Biden's Disastrous Afghanistan Withdrawal | Opinion

Joe Biden has repeated the mantra "America is back" ever since the November 2020 election. After four years of Donald Trump's non-interventionist "America first" foreign policy, Biden's administration made clear from the outset that it intended to re-engage with the world. Other Western leaders adored him for his approach, but that sense of optimism has disintegrated in record time. Biden's unforced decision to withdraw unilaterally from Afghanistan will have consequences that affect everyone. For those left in the region, a humanitarian crisis awaits. For the West, a renewed terror threat now exists.

On July 8, Biden said "The Taliban is not the North Vietnamese army.... There's going to be no circumstance in which you are going to see people being lifted off the roof of an embassy of the United States in Afghanistan. It is not at all comparable." With pictures of Chinook helicopters ferrying personnel from the U.S. Embassy compound in Kabul to Hamid Karzai airport on Sunday, the president must now regret uttering those words. But this is far more serious than some political spat about his judgment. The potential implications of this foreign policy disaster cannot be overstated.

After a seemingly endless series of foreign wars, it is not surprising that public support among NATO members for American troops' presence in Afghanistan was weakening. Trump himself campaigned to withdraw troops from Afghanistan. But the execution of a withdrawal is just as important as an advance. It is in this regard that Biden has failed so completely. He decided, without consulting his allies, to bring home all U.S. troops in time for the 20th anniversary of 9/11. His thinking, presumably, was that this would mark the end of U.S. soldiers returning home in body bags. This was a dreadful miscalculation. He underestimated the strength of the Taliban. And the irony is that his decision was unnecessary.

Heightening the overall sense of chaos was the lack of a coherent escape plan for U.S. nationals, U.K. nationals and Afghans who worked with both forces. The appalling scenes at Kabul airport, where at least seven people died in the evacuation, are deeply concerning. Ben Wallace, the U.K. defense secretary, admitted this week that although Britain is evacuating Afghans who worked for British forces, some who are eligible to leave will be left behind. Given that hundreds of British nationals are also still in Afghanistan, who can say at this stage how the nightmare will play out? Memories of the Iran hostage crisis, in which dozens of diplomats and citizens were held in Tehran from 1979 until 1981 (some of whom were released at intervals) must be uppermost in Biden's mind. The Iranian fiasco finished off President Jimmy Carter's career. In terms of strategic planning, Biden has blundered. Everyone in the West can only hope and pray that the evacuation continues and that talks with the Taliban allow all foreign nationals to leave Kabul swiftly and safely.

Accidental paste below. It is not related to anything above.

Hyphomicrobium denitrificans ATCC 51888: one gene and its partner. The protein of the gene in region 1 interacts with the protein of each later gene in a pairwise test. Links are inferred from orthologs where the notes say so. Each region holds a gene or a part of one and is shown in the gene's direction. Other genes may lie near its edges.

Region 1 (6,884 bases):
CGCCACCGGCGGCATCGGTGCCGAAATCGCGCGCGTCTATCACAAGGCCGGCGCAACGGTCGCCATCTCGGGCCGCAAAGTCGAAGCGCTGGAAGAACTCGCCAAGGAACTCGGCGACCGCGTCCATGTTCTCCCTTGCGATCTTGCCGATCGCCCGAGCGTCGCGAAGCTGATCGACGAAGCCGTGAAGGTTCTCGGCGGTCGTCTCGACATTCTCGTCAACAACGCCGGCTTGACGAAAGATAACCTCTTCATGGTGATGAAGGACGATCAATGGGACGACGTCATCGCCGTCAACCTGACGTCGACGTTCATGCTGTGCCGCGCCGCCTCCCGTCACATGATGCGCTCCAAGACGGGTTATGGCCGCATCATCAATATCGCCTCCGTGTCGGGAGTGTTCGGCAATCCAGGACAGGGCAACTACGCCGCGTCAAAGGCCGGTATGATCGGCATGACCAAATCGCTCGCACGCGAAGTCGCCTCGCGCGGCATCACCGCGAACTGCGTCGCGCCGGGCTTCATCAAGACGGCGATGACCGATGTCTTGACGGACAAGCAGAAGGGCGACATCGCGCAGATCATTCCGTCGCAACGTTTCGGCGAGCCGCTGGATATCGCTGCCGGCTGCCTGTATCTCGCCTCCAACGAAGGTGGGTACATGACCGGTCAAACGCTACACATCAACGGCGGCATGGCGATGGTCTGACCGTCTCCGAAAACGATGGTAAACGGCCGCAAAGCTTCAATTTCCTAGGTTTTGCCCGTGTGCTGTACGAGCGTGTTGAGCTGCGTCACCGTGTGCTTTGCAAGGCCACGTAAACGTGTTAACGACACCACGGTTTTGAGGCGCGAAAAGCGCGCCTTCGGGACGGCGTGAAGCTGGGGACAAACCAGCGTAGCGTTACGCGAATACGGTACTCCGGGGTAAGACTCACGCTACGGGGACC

Taliban fighters in Kabul
Taliban fighters patrol along a road in Kabul on August 17, 2021, as the Taliban moved quickly to restart the Afghan capital following their stunning takeover of Kabul and told government staff to return to work. WAKIL KOHSAR/AFP/Getty Images

Secretary of State Antony Blinken declared yesterday "This is manifestly not Saigon," in an attempt to pour cold water on parallels between the reemergence of Taliban rule and the communist takeover of South Vietnam in 1975. Blinken is right, but not in the way he wants people to believe. The fact is that the situation in Afghanistan is potentially far graver than that triggered by the end of the Vietnam War almost 50 years ago.

Although the Americans opposed the spread of communism during the Vietnam War, the fall of Saigon did not pose a direct threat to our way of life in the West. The Viet Cong did not consist of fanatics who were ready to commit atrocities on British or American streets. The Taliban is completely different. Indeed, its involvement in international terrorism was the reason it was invaded in 2001. With the Americans having voluntarily withdrawn from Afghanistan, who would bet against radicals underlining their position of strength in a Western city? U.S. and U.K. security services will now be at full stretch as they try to contain this threat.

If Donald Trump had been president when this withdrawal took place, the condemnation of his actions would have been total. I listened yesterday to the BBC's man in Washington saying that he did not think the political implications for Biden would prove to be serious. I disagree. The approval ratings for this hapless president show he is increasingly unpopular. And those of his deputy, Kamala Harris, were falling even before this disaster. I predict both politicians' approval ratings will fall further.

A highly decorated British soldier named James Glancy returned to Afghanistan in February. He was helped on that trip by four Afghan interpreters. Yesterday he announced that all four were murdered last Thursday outside their homes in Kandahar. The dark days of Afghanistan are back and Biden has blood on his hands.

Nigel Farage is senior editor-at-large of Newsweek's "The Debate" platform.

The views expressed in this article are the writer's own.